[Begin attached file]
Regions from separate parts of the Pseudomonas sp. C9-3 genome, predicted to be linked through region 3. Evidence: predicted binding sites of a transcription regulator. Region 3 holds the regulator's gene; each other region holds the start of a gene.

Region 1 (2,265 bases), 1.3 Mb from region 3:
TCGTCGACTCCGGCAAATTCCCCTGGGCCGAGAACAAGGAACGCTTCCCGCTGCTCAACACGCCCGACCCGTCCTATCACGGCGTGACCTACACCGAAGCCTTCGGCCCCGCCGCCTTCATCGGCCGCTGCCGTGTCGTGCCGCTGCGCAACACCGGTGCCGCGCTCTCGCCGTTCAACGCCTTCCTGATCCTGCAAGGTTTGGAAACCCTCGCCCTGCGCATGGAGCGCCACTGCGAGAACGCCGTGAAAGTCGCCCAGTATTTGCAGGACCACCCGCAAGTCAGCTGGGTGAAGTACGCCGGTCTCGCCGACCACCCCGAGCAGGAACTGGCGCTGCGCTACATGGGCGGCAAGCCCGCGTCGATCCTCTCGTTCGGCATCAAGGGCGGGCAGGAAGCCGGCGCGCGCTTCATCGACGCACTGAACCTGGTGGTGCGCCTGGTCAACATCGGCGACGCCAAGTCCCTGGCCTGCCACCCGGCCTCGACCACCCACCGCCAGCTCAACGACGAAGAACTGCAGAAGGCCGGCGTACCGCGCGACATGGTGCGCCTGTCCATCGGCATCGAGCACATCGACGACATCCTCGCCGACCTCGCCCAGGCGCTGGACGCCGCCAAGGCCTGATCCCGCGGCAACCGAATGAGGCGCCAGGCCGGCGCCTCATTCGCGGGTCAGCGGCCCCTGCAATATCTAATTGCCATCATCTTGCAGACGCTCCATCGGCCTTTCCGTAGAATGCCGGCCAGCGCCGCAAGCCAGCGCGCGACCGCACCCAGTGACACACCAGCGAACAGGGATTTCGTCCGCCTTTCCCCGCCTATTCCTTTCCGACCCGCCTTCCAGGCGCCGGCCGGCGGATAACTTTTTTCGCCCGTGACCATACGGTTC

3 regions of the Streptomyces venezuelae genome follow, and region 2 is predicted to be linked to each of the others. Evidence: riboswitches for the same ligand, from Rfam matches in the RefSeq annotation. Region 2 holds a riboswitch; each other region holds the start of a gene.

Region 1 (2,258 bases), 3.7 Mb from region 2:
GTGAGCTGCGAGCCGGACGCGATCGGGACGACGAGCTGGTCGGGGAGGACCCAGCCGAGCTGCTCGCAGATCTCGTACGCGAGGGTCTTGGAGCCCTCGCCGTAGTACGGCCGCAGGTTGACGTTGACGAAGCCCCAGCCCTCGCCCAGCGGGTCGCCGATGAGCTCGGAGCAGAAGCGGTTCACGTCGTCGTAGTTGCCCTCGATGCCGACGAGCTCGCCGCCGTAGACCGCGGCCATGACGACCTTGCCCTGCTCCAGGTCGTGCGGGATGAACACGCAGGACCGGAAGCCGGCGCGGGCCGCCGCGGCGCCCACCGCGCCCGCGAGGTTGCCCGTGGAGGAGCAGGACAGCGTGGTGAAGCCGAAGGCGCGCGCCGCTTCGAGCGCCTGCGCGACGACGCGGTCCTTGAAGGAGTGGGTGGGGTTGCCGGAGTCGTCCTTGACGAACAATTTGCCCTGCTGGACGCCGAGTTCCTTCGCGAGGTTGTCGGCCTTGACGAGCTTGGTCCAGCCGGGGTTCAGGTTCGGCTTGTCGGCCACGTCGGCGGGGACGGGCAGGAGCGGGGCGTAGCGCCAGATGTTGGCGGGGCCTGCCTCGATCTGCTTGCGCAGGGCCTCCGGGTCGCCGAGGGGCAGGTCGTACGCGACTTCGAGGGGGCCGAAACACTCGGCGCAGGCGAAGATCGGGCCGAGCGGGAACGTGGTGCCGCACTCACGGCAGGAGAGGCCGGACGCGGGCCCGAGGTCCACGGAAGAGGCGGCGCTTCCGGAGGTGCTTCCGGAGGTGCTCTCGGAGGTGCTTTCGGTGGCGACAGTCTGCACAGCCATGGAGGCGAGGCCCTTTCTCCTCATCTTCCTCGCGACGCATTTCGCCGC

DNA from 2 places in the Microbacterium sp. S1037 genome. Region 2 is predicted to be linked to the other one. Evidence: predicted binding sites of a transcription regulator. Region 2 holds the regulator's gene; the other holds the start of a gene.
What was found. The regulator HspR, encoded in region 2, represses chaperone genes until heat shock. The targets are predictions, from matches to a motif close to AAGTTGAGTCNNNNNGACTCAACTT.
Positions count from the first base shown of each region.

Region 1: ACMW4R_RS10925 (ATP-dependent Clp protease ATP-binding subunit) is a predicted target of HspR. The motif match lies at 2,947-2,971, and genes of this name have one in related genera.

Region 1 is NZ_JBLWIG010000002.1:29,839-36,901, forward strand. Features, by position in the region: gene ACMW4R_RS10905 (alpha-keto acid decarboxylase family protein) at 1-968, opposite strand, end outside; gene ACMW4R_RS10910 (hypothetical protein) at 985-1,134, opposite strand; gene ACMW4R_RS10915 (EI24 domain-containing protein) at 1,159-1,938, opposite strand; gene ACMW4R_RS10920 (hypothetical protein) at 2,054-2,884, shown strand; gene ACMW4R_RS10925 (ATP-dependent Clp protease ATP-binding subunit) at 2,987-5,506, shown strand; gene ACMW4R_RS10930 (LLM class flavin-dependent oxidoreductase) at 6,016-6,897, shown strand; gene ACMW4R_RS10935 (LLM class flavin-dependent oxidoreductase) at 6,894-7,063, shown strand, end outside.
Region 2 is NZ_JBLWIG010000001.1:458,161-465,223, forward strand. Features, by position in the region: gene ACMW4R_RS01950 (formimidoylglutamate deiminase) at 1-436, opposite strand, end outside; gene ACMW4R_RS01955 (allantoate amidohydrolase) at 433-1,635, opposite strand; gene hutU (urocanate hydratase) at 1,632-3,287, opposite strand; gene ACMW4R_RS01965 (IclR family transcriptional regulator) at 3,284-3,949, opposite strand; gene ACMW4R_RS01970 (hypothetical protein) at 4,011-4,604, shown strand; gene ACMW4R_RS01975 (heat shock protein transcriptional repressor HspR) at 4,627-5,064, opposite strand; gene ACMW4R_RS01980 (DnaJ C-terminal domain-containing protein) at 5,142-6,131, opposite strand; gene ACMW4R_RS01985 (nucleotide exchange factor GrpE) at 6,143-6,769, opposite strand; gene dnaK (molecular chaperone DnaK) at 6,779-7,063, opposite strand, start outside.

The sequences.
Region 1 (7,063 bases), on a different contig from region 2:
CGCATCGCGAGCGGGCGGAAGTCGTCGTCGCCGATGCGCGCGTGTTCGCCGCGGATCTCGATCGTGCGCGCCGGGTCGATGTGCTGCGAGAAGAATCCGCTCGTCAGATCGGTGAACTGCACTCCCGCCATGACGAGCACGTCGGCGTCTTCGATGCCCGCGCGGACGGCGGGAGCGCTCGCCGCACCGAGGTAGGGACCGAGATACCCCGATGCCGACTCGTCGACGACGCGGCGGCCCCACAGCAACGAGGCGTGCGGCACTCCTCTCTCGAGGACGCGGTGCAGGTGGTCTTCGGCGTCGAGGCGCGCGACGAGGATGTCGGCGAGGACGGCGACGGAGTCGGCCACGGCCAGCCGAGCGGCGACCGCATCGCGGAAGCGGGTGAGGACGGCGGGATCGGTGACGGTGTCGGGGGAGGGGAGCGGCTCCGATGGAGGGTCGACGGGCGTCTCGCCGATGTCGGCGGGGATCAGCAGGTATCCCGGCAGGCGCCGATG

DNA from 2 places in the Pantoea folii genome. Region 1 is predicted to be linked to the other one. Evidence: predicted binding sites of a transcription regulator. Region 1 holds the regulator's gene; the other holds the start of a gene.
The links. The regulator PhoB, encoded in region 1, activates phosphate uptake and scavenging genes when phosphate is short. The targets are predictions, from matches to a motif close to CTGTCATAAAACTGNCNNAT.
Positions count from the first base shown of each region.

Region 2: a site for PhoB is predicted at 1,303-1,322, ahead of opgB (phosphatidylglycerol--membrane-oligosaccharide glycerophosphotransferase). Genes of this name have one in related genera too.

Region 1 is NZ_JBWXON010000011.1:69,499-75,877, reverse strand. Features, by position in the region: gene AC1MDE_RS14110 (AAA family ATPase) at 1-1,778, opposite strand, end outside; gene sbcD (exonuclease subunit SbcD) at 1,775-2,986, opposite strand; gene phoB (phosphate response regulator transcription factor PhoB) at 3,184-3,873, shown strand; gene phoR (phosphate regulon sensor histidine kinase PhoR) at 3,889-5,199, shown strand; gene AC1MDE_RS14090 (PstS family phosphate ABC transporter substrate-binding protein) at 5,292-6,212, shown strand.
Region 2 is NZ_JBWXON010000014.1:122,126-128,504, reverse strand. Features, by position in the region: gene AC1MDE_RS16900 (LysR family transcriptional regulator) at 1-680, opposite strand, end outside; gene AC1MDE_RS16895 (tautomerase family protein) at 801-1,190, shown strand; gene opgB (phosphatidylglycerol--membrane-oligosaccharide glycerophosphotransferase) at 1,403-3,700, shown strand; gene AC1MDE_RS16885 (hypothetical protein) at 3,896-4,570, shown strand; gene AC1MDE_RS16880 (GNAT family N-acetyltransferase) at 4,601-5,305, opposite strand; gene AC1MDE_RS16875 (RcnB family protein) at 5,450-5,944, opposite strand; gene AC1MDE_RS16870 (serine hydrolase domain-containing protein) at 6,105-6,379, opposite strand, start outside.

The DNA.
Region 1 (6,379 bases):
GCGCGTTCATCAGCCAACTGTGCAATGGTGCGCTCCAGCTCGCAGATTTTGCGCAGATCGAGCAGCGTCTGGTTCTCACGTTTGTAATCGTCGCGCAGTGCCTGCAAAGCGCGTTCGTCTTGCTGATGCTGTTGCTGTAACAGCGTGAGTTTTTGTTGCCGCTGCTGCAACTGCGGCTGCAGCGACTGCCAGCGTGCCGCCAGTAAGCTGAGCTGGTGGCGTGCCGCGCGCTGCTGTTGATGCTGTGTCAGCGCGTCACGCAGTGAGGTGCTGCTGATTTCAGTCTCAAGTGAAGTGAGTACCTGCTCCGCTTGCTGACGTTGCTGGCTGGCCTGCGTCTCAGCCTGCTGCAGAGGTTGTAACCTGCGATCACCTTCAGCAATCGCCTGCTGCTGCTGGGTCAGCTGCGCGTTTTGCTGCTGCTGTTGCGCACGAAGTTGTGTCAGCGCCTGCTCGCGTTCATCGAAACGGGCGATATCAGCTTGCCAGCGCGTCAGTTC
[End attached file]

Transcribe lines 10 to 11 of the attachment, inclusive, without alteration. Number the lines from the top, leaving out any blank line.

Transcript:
Region 1: ACMW4R_RS10925 (ATP-dependent Clp protease ATP-binding subunit) is a predicted target of HspR. The motif match lies at 2,947-2,971, and genes of this name have one in related genera.

Region 1 is NZ_JBLWIG010000002.1:29,839-36,901, forward strand. Features, by position in the region: gene ACMW4R_RS10905 (alpha-keto acid decarboxylase family protein) at 1-968, opposite strand, end outside; gene ACMW4R_RS10910 (hypothetical protein) at 985-1,134, opposite strand; gene ACMW4R_RS10915 (EI24 domain-containing protein) at 1,159-1,938, opposite strand; gene ACMW4R_RS10920 (hypothetical protein) at 2,054-2,884, shown strand; gene ACMW4R_RS10925 (ATP-dependent Clp protease ATP-binding subunit) at 2,987-5,506, shown strand; gene ACMW4R_RS10930 (LLM class flavin-dependent oxidoreductase) at 6,016-6,897, shown strand; gene ACMW4R_RS10935 (LLM class flavin-dependent oxidoreductase) at 6,894-7,063, shown strand, end outside.